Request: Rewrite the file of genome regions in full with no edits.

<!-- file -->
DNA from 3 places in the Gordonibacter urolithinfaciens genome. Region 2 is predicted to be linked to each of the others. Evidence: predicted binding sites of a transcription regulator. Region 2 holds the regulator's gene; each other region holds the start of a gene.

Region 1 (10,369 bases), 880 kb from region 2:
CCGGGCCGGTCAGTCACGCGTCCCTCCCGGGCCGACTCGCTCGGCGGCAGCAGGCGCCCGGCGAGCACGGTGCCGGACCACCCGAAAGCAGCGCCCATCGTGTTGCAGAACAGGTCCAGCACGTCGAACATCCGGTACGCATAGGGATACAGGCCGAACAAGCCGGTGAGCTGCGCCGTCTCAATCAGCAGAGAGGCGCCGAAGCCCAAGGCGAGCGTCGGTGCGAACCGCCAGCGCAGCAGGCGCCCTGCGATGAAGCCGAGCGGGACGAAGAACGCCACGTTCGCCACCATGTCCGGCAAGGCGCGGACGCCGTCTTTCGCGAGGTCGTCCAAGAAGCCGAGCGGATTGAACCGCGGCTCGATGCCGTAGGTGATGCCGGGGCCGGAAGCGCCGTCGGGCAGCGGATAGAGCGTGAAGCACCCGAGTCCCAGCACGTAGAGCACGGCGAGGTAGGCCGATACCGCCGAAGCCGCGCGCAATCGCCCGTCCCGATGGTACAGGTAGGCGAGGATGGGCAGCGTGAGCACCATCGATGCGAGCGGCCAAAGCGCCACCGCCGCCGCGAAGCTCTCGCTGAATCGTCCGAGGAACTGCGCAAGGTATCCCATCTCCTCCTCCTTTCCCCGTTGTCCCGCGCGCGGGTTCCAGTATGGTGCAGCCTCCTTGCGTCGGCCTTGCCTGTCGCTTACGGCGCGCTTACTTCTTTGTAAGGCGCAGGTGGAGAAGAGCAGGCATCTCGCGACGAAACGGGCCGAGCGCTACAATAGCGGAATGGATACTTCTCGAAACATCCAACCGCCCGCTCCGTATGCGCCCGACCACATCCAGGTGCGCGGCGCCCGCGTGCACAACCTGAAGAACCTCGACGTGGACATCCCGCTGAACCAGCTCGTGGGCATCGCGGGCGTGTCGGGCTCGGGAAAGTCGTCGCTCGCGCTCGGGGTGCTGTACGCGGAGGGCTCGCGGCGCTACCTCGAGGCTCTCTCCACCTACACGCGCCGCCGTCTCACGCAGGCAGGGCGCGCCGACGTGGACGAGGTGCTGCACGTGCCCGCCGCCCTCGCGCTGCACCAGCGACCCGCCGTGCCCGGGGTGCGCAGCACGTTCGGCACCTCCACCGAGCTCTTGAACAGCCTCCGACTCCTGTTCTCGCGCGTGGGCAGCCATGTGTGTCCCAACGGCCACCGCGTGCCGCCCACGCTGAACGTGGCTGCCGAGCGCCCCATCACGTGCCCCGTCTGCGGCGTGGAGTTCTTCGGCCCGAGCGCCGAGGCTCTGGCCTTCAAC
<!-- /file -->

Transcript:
DNA from 3 places in the Gordonibacter urolithinfaciens genome. Region 2 is predicted to be linked to each of the others. Evidence: predicted binding sites of a transcription regulator. Region 2 holds the regulator's gene; each other region holds the start of a gene.

Region 1 (10,369 bases), 880 kb from region 2:
CCGGGCCGGTCAGTCACGCGTCCCTCCCGGGCCGACTCGCTCGGCGGCAGCAGGCGCCCGGCGAGCACGGTGCCGGACCACCCGAAAGCAGCGCCCATCGTGTTGCAGAACAGGTCCAGCACGTCGAACATCCGGTACGCATAGGGATACAGGCCGAACAAGCCGGTGAGCTGCGCCGTCTCAATCAGCAGAGAGGCGCCGAAGCCCAAGGCGAGCGTCGGTGCGAACCGCCAGCGCAGCAGGCGCCCTGCGATGAAGCCGAGCGGGACGAAGAACGCCACGTTCGCCACCATGTCCGGCAAGGCGCGGACGCCGTCTTTCGCGAGGTCGTCCAAGAAGCCGAGCGGATTGAACCGCGGCTCGATGCCGTAGGTGATGCCGGGGCCGGAAGCGCCGTCGGGCAGCGGATAGAGCGTGAAGCACCCGAGTCCCAGCACGTAGAGCACGGCGAGGTAGGCCGATACCGCCGAAGCCGCGCGCAATCGCCCGTCCCGATGGTACAGGTAGGCGAGGATGGGCAGCGTGAGCACCATCGATGCGAGCGGCCAAAGCGCCACCGCCGCCGCGAAGCTCTCGCTGAATCGTCCGAGGAACTGCGCAAGGTATCCCATCTCCTCCTCCTTTCCCCGTTGTCCCGCGCGCGGGTTCCAGTATGGTGCAGCCTCCTTGCGTCGGCCTTGCCTGTCGCTTACGGCGCGCTTACTTCTTTGTAAGGCGCAGGTGGAGAAGAGCAGGCATCTCGCGACGAAACGGGCCGAGCGCTACAATAGCGGAATGGATACTTCTCGAAACATCCAACCGCCCGCTCCGTATGCGCCCGACCACATCCAGGTGCGCGGCGCCCGCGTGCACAACCTGAAGAACCTCGACGTGGACATCCCGCTGAACCAGCTCGTGGGCATCGCGGGCGTGTCGGGCTCGGGAAAGTCGTCGCTCGCGCTCGGGGTGCTGTACGCGGAGGGCTCGCGGCGCTACCTCGAGGCTCTCTCCACCTACACGCGCCGCCGTCTCACGCAGGCAGGGCGCGCCGACGTGGACGAGGTGCTGCACGTGCCCGCCGCCCTCGCGCTGCACCAGCGACCCGCCGTGCCCGGGGTGCGCAGCACGTTCGGCACCTCCACCGAGCTCTTGAACAGCCTCCGACTCCTGTTCTCGCGCGTGGGCAGCCATGTGTGTCCCAACGGCCACCGCGTGCCGCCCACGCTGAACGTGGCTGCCGAGCGCCCCATCACGTGCCCCGTCTGCGGCGTGGAGTTCTTCGGCCCGAGCGCCGAGGCTCTGGCCTTCAAC